Connor Murphy missed most of the 2010-11 season due to injury, but is expected to go relatively early in the draft. (Photo by Claus Andersen/NHLI via Getty Images)
Welcome to the first of two special Hot Lists, dedicated exclusively to the 2011 draft in Minnesota. This week, we’ll take a look at some under-the-radar prospects - players either specifically mentioned by NHL scouts in interviews without being prompted or personal hunches we think may pan out. Our spotlight player is an exception, however; there’s no question he’ll be going in the first couple rounds.
The only reason Murphy wasn’t slotted high in Central Scouting’s mid-term ranking is that he had an “LV” beside his name, as in “limited viewing.” A back injury derailed his season, but when the versatile blueliner got his chance to shine at the world under-18s, he did so with aplomb. The draft combine then served as his closing argument to NHL teams.
“It was important, just to clarify what the injury was,” Murphy said. “To let them know I’m clear, I’ve been clear for a while and I’m pain-free. I let them know I’ve had this setback, but I’m putting it in the past now.”
The son of former NHLer Gord Murphy, Connor tested well at the combine, registering one of the lowest body fat indexes in the field and a top-10 wingspan. But obviously the on-ice skills will be more important in the long run and Murphy thinks he has a lot to offer there, as well.
“Probably my smarts and my decision-making,” Murphy said when asked about his strengths. “I know the game pretty well and for me it’s just the physical development that needs to get higher.”
That will come with time, particularly since Murphy will be attending Miami University next season, alongside a pretty sweet recruiting class that also includes NTDP teammate Tyler Biggs.
“Yeah, I’m pumped - he’s my roommate, actually,” Murphy said. “I’m really excited for him to be playing with me at Miami. It’s somewhere I really love as a school and I’ve been attached to for a couple years now and I can’t wait to get in for next season.”
With the RedHawks already a force, a lot of hockey followers can’t wait to see that reloaded lineup.
The son of former Merrimack star Jim Vesey (who had a cup of coffee in the NHL), this mid-sized left winger has a high hockey IQ, works wonders on the cycle and brings grit and skill to the table. One scout called him the “best-kept secret in the draft.”
A lot of momentum has been gathering behind Ewanyk and his inclusion on Canada’s world under-18 team certainly helped matters. Touted as a battle-ready two-way center, Ewanyk is a fiend in the corners and isn’t afraid to head to the front of the net. He also truly seems to enjoy dropping the gloves and he’s pretty good when he does.
While he may be a long-term project, there’s a lot of upside to the 6-foot-5 Goff. One scout loved his long, beautiful stride and excellent lateral movement from the blueline, but the kid is still raw. Hockey sense and his hands need work, so he’s the type of pick teams wouldn’t expect to harvest for several years. Ex-NHL defenseman and U.S. Hockey Hall of Famer Phil Housley coached Goff this season.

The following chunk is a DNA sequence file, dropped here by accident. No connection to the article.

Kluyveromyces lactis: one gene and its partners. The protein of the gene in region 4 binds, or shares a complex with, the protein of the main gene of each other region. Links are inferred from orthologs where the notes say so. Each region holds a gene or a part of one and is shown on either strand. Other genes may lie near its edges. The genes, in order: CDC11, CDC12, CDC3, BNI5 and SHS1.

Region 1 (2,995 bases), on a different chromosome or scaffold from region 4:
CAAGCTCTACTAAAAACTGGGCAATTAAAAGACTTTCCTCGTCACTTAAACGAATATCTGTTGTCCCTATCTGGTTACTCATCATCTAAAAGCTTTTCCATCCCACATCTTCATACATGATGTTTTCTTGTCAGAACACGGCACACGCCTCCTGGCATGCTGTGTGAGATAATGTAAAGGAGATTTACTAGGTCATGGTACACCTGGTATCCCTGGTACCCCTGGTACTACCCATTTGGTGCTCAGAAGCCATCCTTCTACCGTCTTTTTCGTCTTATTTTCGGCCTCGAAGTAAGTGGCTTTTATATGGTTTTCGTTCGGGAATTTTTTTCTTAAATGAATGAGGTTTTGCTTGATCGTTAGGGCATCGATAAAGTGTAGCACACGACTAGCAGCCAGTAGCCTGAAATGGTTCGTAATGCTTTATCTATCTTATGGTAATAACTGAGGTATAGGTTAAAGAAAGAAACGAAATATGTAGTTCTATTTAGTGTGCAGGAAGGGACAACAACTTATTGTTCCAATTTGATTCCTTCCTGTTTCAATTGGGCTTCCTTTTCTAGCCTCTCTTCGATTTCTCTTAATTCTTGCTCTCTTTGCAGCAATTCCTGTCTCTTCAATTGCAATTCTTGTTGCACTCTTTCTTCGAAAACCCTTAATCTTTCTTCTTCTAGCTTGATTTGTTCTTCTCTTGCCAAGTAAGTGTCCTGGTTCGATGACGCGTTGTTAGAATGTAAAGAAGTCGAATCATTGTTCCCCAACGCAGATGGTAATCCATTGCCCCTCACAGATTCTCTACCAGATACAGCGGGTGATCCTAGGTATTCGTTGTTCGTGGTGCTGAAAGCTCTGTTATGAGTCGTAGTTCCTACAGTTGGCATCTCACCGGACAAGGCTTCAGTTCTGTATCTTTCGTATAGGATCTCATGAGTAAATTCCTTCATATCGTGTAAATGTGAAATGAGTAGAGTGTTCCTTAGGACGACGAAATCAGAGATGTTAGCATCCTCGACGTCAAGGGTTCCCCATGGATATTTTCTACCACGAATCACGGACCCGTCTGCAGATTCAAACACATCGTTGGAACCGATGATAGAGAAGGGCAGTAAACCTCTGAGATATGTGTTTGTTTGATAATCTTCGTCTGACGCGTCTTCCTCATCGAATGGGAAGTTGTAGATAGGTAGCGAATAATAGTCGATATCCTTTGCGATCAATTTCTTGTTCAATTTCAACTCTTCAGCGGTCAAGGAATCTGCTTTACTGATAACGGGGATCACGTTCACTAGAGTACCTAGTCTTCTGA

On a team that did little before a remarkable Round 1 upset over Ottawa, Corrado caught the eye of at least one NHL scout, who lauded him as a real steady player. Offensively, the mid-sized blueliner tripled his production year-over-year, ending his sophomore campaign with 30 points.
Soberg parlayed a batten-down-the-hatches performance at the world under-18s into big buzz, culminating in International Scouting Services anointing him the top European-based goaltender around in its May ranking. The 5-foot-11 netminder also nabbed rookie of the year honors back in Norway’s top league.
Rau almost began the year in Sioux Falls, but popped back to high school at the last minute. The decision was a good one, as the diminutive center led his Eden Prairie Eagles to Minnesota’s coveted state championship title, where Rau scored the clinching goal. After that, he joined Sioux Falls and promptly led the United States League playoffs in scoring, despite his team not making the final. Scouts are divided on Rau because of his size and playing style (some think he’s on the perimeter too much), but not every team has to like him come draft day.
After starting off the year with Philadelphia of the Eastern Junior League, Vance stepped up to Victoriaville when the Tigres hit injury problems. A tower of power at 6-foot-5, 203 pounds, Vance stayed in the top-six for the playoffs, registering one goal and four points in nine games. Scouts want to see more hockey sense from the young American, but his physical game and skills are his positives.
Specialty can win over general skills in the draft and Mathers will no doubt set off a game of chicken among teams in the middle rounds. The pre-eminent fighter available this year, the 6-foot-3, 226-pound brawler also has a dash of skill to his game, which is key these days. One scout figures Mathers will go several rounds earlier than expected.
Winning a Clark Cup with the Fighting Saints and leading the team in playoff scoring can’t hurt Gaudreau’s standing and while size is a concern (he’s 5-foot-6, 141 pounds), results are results. One scout called the diminutive goal-scorer Team USA’s best player at the Ivan Hlinka tournament back in August.
The Hot List, a roundup of minor league, junior, college and high school players we’re excited to one day see in the NHL, appears every Tuesday only on thehockeynews.com. A player is eligible for The Hot List until they play in their first NHL game.
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